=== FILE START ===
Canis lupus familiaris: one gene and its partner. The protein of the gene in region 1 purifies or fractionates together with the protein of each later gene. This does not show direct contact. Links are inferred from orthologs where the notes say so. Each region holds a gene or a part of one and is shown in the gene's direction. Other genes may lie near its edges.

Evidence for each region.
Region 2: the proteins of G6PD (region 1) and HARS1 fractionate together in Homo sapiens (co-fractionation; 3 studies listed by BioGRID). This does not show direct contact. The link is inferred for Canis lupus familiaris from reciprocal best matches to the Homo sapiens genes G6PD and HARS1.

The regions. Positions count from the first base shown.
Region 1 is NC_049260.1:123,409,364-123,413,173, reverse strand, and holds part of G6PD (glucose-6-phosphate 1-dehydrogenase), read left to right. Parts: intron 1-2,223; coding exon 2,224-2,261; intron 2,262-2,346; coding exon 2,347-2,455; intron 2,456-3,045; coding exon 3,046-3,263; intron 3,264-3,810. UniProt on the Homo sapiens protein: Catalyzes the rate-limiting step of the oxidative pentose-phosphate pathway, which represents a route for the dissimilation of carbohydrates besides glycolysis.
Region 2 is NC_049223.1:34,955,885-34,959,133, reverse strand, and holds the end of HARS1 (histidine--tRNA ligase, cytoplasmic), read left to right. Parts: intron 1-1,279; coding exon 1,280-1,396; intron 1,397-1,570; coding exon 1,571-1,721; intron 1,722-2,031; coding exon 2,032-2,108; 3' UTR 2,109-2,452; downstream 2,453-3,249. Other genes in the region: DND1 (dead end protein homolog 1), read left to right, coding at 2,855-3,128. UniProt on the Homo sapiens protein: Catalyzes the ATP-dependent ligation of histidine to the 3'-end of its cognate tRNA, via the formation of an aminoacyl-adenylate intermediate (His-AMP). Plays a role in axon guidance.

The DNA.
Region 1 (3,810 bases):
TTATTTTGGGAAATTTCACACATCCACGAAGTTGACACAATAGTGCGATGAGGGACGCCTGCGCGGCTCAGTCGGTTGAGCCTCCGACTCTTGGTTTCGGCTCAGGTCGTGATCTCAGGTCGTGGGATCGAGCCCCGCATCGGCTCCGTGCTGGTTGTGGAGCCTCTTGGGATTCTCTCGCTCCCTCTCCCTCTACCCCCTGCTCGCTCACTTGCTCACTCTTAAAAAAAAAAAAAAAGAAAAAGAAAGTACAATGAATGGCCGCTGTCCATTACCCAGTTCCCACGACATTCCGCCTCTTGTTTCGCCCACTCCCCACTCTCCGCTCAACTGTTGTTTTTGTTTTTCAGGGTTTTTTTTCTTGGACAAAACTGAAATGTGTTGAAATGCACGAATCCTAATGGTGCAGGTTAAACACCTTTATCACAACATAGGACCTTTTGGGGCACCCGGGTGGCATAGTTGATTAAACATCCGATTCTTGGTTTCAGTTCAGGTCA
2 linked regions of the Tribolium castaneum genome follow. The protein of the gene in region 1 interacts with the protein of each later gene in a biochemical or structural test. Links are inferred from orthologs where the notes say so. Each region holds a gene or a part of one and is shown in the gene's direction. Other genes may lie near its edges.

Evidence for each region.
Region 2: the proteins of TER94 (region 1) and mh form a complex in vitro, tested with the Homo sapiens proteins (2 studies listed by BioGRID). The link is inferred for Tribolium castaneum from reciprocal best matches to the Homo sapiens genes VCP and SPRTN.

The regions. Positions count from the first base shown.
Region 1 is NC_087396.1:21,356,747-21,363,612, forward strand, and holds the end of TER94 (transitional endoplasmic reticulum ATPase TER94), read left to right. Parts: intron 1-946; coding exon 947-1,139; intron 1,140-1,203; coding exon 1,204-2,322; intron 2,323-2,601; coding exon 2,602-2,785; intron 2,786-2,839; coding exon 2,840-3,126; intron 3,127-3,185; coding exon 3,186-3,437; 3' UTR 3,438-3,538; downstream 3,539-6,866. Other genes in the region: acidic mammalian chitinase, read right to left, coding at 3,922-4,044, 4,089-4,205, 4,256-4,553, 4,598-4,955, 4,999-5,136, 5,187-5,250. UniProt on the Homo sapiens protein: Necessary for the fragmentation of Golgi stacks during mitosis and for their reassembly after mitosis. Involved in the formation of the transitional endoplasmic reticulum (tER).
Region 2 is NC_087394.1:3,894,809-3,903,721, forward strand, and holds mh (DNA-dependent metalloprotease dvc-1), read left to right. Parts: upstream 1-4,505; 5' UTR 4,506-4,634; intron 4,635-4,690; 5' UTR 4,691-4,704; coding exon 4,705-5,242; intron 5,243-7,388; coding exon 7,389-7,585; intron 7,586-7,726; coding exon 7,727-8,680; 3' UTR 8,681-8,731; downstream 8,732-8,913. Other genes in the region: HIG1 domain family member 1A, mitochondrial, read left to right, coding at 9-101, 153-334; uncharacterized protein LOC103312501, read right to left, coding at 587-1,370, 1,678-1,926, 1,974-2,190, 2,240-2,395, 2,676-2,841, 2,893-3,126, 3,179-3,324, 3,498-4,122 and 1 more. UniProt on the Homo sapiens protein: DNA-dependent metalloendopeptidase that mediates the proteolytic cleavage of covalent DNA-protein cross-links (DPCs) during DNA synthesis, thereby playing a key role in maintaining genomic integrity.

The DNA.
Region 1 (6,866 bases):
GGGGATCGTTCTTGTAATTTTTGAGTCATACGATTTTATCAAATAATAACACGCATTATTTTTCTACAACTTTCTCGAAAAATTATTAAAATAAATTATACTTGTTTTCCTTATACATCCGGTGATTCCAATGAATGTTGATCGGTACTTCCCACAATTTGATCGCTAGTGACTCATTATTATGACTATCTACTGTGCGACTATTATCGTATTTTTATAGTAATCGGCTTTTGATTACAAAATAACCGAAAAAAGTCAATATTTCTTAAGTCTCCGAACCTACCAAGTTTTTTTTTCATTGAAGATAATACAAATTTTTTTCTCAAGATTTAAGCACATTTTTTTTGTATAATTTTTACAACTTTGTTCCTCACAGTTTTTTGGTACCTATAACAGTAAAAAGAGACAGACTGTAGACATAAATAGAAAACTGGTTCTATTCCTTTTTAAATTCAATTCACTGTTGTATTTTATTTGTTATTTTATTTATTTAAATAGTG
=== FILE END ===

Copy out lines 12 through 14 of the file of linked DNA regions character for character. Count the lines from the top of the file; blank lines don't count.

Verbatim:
Region 2: the proteins of TER94 (region 1) and mh form a complex in vitro, tested with the Homo sapiens proteins (2 studies listed by BioGRID). The link is inferred for Tribolium castaneum from reciprocal best matches to the Homo sapiens genes VCP and SPRTN.

The regions. Positions count from the first base shown.
Region 1 is NC_087396.1:21,356,747-21,363,612, forward strand, and holds the end of TER94 (transitional endoplasmic reticulum ATPase TER94), read left to right. Parts: intron 1-946; coding exon 947-1,139; intron 1,140-1,203; coding exon 1,204-2,322; intron 2,323-2,601; coding exon 2,602-2,785; intron 2,786-2,839; coding exon 2,840-3,126; intron 3,127-3,185; coding exon 3,186-3,437; 3' UTR 3,438-3,538; downstream 3,539-6,866. Other genes in the region: acidic mammalian chitinase, read right to left, coding at 3,922-4,044, 4,089-4,205, 4,256-4,553, 4,598-4,955, 4,999-5,136, 5,187-5,250. UniProt on the Homo sapiens protein: Necessary for the fragmentation of Golgi stacks during mitosis and for their reassembly after mitosis. Involved in the formation of the transitional endoplasmic reticulum (tER).